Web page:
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An inspiring day for budding geniuses

An inspiring day for budding geniuses

About 160 budding female scientists participated on Friday in the first edition of “Women’s Science,” an event aimed at introducing teenage girls to different aspects of the field.

Programming, engineering, artificial intelligence… Even if the word science is simple, it is very broad.

“Being researchers, we don't really know what it's like, but by organizing more events like this to democratize science among young people, it can interest them more and open up prospects for their future,” says the first researcher. Inofiber, Nathalie Bordeaux.

Technoscience wants to show young girls that scientific careers are not just for men, when even today in some companies, men dominate.

“Of course I would have liked to have that, especially to have role models. I didn't know any female scientists. At first, I tied my hair up, and I dressed very seriously to try to gain a little credibility when I spoke, because when I opened my mouth, it wasn't very thoughtful.” More so than when he was a man, it was “obvious,” admitted Nancy Diesel, director of the National Center for Electrochemistry and Environmental Technologies in Shawinigan.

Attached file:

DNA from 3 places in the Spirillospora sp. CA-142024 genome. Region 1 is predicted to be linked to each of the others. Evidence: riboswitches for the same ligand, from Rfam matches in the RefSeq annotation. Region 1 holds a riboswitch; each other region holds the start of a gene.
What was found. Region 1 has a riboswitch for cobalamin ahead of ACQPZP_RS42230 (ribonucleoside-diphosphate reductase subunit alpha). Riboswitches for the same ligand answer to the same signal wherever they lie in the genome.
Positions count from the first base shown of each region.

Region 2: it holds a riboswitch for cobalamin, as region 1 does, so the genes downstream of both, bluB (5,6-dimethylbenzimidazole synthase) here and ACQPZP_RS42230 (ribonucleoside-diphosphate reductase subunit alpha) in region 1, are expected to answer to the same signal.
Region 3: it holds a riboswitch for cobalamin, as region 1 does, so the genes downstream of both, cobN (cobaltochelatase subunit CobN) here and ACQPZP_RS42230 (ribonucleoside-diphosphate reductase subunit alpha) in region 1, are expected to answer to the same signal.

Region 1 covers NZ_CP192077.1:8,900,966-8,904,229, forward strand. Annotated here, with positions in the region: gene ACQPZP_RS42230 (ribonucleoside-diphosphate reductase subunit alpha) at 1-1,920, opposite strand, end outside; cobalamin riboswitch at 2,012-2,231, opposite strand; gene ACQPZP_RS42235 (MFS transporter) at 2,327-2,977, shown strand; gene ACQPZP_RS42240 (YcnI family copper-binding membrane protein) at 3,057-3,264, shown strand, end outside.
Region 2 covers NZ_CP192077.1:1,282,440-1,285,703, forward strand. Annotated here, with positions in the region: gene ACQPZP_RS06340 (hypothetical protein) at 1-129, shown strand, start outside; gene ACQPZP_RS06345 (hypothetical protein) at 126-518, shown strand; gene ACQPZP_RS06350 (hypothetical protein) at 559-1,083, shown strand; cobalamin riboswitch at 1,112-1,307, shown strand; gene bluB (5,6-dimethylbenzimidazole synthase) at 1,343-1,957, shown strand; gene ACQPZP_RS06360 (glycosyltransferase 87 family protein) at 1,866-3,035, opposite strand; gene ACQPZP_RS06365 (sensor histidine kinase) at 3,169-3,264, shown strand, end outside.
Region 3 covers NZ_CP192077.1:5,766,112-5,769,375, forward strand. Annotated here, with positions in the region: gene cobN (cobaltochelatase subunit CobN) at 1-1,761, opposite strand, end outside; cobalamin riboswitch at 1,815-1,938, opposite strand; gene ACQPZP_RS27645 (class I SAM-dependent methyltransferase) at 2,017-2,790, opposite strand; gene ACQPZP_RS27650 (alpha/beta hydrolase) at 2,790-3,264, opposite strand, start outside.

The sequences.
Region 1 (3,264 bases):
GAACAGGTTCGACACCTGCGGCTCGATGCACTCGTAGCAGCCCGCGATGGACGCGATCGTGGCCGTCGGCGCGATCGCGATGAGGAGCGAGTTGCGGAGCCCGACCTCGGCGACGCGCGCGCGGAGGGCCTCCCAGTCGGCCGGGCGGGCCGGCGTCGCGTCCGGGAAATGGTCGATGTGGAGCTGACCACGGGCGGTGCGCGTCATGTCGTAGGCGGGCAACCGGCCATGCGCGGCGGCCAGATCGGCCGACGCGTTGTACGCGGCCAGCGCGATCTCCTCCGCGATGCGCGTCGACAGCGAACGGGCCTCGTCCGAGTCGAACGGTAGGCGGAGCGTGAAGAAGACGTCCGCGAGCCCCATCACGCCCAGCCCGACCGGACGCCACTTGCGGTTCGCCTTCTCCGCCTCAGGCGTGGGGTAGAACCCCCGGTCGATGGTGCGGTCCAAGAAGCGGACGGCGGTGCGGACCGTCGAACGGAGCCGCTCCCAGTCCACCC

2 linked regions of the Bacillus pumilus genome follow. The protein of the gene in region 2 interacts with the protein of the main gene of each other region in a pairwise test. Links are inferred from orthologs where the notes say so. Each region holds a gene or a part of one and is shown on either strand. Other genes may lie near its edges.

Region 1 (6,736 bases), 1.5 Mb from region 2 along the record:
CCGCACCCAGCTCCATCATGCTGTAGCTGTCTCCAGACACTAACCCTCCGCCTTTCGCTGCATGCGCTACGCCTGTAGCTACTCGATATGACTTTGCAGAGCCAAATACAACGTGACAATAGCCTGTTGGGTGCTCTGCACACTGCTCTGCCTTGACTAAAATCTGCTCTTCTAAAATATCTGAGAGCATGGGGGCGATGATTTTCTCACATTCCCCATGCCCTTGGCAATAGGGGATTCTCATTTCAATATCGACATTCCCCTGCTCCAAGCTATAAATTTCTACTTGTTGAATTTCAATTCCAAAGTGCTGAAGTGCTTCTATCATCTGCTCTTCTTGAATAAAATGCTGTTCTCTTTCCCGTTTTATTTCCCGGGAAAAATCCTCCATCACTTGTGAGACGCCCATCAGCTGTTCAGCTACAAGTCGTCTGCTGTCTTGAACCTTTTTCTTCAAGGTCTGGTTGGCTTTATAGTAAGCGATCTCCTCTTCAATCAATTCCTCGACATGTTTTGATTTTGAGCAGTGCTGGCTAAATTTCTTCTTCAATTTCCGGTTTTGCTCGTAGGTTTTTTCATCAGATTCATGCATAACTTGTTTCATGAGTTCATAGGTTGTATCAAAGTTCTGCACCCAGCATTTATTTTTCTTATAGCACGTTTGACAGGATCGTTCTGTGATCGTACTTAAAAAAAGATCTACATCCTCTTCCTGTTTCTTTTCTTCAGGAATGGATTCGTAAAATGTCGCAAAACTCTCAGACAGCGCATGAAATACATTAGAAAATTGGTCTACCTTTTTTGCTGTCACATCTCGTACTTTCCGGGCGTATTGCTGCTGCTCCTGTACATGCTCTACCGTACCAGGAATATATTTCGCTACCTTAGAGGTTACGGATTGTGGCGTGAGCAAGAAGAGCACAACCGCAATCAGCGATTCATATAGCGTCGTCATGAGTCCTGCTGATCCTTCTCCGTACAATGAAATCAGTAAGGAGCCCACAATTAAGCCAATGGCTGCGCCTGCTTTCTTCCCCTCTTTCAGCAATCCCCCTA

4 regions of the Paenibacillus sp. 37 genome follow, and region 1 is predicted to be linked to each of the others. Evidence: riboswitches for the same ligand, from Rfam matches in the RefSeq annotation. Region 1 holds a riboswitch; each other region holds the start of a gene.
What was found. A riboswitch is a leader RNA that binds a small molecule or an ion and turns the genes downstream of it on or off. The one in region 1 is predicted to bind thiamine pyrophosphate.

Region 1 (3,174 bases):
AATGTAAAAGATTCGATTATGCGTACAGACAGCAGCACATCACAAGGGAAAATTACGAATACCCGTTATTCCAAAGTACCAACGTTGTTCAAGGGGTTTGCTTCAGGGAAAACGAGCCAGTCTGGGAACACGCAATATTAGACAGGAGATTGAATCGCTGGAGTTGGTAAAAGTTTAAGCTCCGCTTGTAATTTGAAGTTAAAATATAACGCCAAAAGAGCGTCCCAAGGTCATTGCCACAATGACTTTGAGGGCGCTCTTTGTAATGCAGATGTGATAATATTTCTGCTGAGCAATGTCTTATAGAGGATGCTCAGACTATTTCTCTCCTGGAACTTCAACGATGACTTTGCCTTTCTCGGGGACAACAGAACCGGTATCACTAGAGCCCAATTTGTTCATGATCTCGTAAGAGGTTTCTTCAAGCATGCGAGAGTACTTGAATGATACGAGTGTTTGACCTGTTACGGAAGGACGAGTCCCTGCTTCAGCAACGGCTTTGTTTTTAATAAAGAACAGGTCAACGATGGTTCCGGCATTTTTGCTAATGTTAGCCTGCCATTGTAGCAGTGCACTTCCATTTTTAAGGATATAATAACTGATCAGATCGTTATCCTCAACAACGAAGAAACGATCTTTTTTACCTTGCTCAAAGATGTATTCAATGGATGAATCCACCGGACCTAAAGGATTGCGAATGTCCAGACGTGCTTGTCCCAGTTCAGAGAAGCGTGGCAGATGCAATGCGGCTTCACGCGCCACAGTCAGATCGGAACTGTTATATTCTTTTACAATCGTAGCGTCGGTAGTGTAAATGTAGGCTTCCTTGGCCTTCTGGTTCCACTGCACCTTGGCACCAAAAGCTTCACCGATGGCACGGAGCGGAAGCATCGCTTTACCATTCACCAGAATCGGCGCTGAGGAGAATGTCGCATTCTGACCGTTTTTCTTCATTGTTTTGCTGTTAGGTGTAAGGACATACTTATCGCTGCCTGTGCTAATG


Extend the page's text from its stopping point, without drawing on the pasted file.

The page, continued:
Three women who have earned their place in science spoke to the teens, including Dr. Caroline Quach.

“We have put brakes and barriers on ourselves that don't necessarily need to be there, so if you can remove them and make them realize that we are the ones stopping… after that, there are no limits anymore,” explained the woman, who is also a microbiologist, infectious disease specialist, pediatrician and full professor in the departments of Microbiology, Infection, Immunology and Pediatrics at the University of Montreal.

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There should have been 100 of them participating on this day, but in the end there were 60 more.

“This shows that times have evolved and that there are fewer biases towards women in science,” noted Julie Levesque, director of the Research and Development Hub at the Quebec Center for Mineralogy.

Women's Science is sure to be back next year. The organization hopes to ignite the scientific flame among twice the number of teenage girls.